This year’s accident picture is looking worse than last year’s. The number of fatalities from business jet accidents worldwide in just the first half of this year exceeds the number for all of last year, according to statistics gathered by AIN. In the first six months of this year, 29 people died in seven fatal crashes involving U.S.- and non-U.S.-registered business jets, compared with 23 people killed in eight fatal mishaps in all of last year. Fifteen people aboard N-numbered business jets died in four fatal accidents in the first half of this year versus nine in three crashes last year.
The following U.S. jet models were involved in fatal accidents in this year’s first six months (with the number of fatalities shown in parentheses): Challenger 601 (1), Citation I (4), Gulfstream IV-SP (7) and IAI Westwind (3). In January through June 2013, two U.S. jet models suffered fatal crashes: a Learjet 60 (2) and two Premier Is (7). All of these U.S. jet accidents occurred under FAR Part 91. Part 135 charter/air taxi jet operations were involved in just one nonfatal accident in each of the comparable periods. Fractional jet operations under Part 91K had no accidents in the first half of this year compared with one in the same time frame last year. Fractional operations also experienced one incident in each period. The official investigations into the accidents listed above remain in “preliminary” status.
Turboprops registered worldwide were the only segment of the turbine business fleet to incur smaller fatal and nonfatal accident numbers over the comparable six-month periods. In the first half of this year, 16 people died in six fatal crashes involving U.S.-registered propjets (all under Part 91) compared with 18 fatalities in eight fatal accidents last year (seven under Part 91 and one under Part 135). U.S. turboprops also had fewer nonfatal accidents: seven so far in 2014 (six under Part 91 and one under Part 135) and 12 in the first half of last year (all Part 91 flights). The number of turboprop incidents nearly halved in the current period versus the first half of last year.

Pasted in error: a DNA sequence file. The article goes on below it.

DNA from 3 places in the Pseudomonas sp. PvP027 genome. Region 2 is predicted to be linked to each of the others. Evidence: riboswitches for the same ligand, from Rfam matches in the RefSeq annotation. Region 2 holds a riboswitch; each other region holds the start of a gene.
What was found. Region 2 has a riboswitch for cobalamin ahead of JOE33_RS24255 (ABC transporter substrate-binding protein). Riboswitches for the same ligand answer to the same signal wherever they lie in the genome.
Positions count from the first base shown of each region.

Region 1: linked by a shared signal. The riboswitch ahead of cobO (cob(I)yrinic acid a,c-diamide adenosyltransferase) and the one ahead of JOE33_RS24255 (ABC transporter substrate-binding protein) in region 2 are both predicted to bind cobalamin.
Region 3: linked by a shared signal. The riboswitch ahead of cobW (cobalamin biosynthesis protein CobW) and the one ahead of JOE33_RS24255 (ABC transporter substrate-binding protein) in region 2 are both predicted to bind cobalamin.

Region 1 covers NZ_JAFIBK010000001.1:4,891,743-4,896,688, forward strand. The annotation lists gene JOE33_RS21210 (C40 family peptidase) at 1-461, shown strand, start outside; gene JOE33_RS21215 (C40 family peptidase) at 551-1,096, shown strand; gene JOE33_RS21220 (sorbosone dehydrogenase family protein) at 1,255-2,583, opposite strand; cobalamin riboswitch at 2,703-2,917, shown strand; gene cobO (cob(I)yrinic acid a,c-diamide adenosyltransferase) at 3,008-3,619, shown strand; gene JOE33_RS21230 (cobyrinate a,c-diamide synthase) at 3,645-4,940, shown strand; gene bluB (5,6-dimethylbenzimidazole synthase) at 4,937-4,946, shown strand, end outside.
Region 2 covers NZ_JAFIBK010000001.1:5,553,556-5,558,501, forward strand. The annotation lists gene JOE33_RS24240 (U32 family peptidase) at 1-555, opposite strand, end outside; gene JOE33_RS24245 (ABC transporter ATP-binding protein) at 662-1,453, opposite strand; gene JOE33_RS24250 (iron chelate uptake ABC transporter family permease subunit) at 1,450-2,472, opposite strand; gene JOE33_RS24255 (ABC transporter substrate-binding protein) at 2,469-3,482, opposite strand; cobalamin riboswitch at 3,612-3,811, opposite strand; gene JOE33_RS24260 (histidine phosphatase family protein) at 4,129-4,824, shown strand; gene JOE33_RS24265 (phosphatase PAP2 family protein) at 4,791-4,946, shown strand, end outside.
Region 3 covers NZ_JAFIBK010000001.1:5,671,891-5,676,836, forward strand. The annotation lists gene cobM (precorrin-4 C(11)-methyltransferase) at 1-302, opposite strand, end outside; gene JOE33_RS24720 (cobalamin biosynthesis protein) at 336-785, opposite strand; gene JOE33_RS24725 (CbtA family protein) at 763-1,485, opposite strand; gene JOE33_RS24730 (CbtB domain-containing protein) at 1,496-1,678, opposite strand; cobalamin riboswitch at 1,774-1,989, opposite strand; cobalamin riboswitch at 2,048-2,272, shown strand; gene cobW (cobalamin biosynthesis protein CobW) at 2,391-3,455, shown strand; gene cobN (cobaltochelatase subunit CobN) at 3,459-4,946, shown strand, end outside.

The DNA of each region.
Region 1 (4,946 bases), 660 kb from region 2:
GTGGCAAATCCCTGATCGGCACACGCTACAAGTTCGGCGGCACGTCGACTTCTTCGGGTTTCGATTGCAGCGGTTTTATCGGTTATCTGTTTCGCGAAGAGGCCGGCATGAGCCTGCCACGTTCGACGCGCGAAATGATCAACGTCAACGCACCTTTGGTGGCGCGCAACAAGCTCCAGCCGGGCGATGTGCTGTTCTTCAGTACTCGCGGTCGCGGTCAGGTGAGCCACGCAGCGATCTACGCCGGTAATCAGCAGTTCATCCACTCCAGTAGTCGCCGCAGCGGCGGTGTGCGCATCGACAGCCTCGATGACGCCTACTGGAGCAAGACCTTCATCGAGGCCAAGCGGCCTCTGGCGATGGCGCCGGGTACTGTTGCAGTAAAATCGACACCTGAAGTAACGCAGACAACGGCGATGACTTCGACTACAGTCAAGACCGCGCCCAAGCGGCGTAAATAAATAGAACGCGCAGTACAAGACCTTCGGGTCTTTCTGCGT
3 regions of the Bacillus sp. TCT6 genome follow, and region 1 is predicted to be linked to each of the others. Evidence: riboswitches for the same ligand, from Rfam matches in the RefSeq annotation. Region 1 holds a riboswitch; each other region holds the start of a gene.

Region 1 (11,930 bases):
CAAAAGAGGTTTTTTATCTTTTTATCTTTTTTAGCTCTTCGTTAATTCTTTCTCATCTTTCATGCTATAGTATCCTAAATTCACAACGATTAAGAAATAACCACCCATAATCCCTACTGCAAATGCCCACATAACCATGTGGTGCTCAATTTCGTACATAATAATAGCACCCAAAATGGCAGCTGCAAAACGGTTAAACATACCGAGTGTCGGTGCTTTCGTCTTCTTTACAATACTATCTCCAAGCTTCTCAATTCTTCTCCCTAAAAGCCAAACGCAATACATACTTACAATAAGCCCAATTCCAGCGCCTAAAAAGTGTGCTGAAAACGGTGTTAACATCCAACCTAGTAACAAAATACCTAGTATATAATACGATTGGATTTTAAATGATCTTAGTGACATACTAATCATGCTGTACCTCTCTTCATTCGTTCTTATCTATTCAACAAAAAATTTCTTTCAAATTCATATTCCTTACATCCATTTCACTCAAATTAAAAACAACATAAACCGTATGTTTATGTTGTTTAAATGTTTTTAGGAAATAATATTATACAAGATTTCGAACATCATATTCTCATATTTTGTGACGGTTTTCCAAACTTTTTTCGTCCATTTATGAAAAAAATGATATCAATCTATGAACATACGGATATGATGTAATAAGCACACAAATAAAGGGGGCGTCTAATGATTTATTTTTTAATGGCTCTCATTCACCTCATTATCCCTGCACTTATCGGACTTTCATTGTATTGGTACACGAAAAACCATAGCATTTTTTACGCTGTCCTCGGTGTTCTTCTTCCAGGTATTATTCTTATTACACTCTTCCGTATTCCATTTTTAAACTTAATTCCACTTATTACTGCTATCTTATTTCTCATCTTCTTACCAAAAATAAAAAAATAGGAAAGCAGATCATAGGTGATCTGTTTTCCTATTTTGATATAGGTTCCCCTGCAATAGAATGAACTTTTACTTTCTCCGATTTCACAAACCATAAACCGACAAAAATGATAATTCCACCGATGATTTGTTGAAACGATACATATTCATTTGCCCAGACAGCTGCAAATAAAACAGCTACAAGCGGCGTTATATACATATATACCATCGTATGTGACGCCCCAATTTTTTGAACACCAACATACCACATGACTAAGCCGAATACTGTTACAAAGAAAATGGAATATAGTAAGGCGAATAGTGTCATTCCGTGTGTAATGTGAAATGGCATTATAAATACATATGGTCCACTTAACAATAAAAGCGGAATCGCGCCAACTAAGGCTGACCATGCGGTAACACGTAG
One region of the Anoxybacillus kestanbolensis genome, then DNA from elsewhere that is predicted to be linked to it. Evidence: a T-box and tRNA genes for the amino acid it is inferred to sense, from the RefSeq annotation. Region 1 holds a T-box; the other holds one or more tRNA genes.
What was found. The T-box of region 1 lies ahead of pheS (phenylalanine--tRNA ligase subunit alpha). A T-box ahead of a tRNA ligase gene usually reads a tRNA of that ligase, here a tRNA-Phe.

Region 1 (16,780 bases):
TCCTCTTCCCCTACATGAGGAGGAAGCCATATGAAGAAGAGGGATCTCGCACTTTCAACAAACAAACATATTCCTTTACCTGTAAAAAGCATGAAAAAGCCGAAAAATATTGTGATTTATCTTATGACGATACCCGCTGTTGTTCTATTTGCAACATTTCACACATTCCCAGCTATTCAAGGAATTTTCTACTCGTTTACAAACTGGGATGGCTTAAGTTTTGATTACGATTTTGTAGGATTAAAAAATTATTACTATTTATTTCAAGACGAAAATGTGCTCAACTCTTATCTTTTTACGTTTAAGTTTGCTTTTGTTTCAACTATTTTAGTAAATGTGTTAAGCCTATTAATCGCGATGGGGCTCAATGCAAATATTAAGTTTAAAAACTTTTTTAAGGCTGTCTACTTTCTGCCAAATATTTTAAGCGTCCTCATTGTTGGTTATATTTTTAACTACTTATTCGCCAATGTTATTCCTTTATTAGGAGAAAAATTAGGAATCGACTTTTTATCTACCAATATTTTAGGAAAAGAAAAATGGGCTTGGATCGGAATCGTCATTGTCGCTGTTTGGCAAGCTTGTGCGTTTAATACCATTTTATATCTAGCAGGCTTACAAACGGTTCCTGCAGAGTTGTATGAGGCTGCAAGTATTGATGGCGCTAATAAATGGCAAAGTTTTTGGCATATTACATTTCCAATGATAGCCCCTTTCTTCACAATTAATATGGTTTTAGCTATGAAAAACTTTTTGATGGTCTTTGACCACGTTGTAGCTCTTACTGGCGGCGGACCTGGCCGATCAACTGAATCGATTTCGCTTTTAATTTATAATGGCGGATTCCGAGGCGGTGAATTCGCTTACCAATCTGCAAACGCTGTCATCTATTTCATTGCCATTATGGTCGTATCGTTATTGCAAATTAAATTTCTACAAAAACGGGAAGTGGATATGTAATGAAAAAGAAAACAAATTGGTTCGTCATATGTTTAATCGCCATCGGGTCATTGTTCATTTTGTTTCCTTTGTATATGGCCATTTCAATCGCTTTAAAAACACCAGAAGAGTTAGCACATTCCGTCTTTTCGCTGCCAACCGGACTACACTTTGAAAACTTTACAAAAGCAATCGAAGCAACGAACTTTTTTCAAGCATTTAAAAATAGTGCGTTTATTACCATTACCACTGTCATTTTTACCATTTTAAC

Accident statistics in the two calendar periods for non-U.S.-registered business turbine airplanes mirrored the U.S. fleet in that there were fewer fatalities from turboprop accidents and more from jet crashes. In the recent first half, 14 people perished in three jet accidents (none under the equivalent of Part 91 rules) versus two who died in one Part 91-equivalent accident last year. A mix of four private, charter and other non N-numbered turboprop fatal accidents took the lives of 15 people versus seven fatal crashes last year resulting in 33 fatalities.
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